• The JITF was not given ability to levy sanctions to enforce Memoranda of Understanding. The authors call this, “mediation without teeth.”
  • Memoranda of Understanding (MOUs: the outcome of mediation negotiations) were merely statements of intent, not action,
  • Debtors used delaying tactics to avoid acting on MOUs,
  • Legislative amendments proposed by the IMF that would add positive and negative sanctions to MOUs were ignored by the government,
  • The Indonesian government only gave the appearance of conformity. Even though the government reported to the IMF that many companies were restructured, in effect this only meant that creditors took drastic loan reductions. In other words, “debt restructuring” meant financial restructuring, but not an effort to increase managerial effectiveness or efficiency.

Receivers’ Profession

IFIs recommended the creation of a specialized profession of highly trained bankruptcy receivers. This new profession (which existed in different forms in other countries) would not only increase the level of professional expertise in bankruptcy, but provide relief for the Indonesian legal profession.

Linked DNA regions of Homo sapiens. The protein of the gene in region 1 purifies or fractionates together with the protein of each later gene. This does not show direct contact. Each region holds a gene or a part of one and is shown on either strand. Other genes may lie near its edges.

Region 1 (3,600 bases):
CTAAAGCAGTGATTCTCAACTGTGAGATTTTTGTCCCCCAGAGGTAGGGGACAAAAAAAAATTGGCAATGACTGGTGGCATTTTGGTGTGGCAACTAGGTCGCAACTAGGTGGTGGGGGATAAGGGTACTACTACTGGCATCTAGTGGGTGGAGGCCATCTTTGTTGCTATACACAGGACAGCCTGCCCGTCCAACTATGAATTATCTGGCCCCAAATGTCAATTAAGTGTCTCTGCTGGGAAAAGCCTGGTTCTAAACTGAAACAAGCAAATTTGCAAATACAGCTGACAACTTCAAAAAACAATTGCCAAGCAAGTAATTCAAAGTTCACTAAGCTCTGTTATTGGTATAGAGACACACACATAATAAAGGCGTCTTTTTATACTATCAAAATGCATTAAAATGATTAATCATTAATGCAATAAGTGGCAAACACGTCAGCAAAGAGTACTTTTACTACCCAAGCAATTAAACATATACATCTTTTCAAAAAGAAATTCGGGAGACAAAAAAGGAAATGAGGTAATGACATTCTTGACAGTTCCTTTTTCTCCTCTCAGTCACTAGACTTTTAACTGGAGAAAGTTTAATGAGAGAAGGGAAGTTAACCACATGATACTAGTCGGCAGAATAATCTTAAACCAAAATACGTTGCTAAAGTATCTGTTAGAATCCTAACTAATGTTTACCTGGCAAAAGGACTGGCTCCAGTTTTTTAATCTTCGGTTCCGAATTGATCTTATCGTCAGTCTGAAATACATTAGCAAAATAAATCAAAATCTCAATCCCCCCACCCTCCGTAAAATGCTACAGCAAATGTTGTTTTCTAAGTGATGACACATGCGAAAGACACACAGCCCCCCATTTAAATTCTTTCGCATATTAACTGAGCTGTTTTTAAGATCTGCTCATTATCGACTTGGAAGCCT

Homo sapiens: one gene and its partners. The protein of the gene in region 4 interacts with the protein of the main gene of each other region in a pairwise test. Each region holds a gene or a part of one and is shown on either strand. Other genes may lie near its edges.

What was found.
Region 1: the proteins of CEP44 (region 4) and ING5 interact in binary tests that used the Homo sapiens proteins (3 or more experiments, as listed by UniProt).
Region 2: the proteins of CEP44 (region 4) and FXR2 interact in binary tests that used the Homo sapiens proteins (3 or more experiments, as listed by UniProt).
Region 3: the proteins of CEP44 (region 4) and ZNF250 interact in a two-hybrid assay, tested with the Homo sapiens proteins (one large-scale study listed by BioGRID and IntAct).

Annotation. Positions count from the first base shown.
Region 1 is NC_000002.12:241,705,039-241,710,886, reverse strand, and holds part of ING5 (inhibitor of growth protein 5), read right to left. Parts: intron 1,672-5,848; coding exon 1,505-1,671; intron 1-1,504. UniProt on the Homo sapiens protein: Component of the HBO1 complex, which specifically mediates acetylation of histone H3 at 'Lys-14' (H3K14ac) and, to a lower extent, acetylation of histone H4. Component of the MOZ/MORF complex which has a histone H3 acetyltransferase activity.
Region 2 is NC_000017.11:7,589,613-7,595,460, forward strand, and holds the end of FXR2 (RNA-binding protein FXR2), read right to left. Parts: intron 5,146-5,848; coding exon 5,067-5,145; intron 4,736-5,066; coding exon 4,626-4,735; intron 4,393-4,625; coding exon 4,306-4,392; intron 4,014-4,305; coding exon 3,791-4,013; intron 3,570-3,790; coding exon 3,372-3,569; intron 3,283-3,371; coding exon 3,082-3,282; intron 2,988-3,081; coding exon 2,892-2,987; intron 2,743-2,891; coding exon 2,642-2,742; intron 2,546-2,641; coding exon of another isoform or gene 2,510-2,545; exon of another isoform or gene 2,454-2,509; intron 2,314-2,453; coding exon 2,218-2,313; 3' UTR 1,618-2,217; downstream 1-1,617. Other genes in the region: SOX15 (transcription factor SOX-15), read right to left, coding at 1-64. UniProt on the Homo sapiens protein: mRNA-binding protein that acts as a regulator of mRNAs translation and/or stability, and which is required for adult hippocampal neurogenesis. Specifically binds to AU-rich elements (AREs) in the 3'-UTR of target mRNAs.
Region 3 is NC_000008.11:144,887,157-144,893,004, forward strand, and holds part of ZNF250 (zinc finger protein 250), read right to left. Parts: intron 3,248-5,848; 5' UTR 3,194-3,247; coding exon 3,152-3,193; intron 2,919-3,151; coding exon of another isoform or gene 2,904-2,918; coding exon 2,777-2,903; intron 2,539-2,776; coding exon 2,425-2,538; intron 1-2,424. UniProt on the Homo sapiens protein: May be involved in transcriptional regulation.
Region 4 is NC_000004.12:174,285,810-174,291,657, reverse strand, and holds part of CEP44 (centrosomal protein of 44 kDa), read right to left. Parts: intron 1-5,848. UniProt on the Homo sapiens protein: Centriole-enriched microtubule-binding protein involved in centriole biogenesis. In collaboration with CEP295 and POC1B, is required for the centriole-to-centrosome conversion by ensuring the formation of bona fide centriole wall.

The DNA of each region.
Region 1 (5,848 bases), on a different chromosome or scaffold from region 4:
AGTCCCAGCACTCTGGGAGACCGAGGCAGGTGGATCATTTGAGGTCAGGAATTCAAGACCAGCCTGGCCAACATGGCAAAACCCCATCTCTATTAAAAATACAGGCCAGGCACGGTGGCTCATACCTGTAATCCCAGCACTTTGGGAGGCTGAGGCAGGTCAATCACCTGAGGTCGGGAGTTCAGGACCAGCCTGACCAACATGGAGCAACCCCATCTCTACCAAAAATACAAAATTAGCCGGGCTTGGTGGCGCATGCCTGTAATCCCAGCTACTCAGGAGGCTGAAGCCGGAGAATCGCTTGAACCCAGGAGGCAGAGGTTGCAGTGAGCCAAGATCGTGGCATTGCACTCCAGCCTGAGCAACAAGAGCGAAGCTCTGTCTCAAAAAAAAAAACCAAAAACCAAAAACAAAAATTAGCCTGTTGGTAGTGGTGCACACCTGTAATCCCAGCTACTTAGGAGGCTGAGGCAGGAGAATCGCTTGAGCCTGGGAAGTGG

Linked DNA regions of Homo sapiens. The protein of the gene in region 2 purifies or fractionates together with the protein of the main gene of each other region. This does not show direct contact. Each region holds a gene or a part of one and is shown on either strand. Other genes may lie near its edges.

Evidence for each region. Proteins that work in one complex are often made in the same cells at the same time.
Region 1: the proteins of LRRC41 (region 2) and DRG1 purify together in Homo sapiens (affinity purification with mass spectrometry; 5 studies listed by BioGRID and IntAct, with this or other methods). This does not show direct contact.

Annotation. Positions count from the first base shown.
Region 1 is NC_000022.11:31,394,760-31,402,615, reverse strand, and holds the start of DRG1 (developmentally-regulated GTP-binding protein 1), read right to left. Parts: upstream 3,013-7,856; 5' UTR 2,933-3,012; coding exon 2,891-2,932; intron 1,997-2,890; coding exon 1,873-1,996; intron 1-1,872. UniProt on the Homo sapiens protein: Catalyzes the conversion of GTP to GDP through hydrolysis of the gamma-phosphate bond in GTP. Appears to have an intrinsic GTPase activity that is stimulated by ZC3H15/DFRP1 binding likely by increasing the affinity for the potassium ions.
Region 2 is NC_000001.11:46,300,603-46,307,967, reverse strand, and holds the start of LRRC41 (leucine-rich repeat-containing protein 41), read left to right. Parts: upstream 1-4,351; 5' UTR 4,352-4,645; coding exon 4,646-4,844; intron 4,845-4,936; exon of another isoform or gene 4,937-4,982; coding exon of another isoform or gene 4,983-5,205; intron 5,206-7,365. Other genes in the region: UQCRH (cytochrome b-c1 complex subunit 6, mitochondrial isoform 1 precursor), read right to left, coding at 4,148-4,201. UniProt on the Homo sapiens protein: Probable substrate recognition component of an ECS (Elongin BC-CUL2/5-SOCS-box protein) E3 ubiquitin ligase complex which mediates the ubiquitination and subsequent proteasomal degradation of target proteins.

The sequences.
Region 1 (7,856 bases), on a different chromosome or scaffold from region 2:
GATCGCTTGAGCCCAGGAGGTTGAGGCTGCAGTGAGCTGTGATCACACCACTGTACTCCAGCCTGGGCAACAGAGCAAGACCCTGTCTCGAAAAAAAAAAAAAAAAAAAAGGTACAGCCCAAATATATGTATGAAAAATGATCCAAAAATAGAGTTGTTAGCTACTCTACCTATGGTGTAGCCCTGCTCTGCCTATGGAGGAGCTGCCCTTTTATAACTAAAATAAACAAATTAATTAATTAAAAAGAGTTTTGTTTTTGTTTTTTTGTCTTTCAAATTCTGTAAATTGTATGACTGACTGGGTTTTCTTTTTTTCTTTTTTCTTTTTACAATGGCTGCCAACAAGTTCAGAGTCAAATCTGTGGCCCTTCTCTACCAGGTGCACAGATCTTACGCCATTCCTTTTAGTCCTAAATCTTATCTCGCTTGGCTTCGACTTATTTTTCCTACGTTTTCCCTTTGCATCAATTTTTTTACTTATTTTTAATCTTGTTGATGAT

However, training for this new profession would have to come from somewhere. Transplanting organizations (like IFIs and USAID) intended that experienced foreigners could enter the professional services market and train indigenous professionals.

Why Was the Receiver’s Profession Resisted?

At a time when foreign influence was felt to be particularly intrusive, importing judges from a former colonial overlord would inflame nationalist sentiment.

How Was Resistance Accomplished?

  • While the Indonesian government agreed that training and examinations were required for admission into the new profession, oral and written exams were required to be in the Indonesian language, Bahasa Indonesia (effectively excluding foreign professionals),
  • Receivers were required to be members of the Receivers Association. This provided the association with important gatekeeping powers over the profession.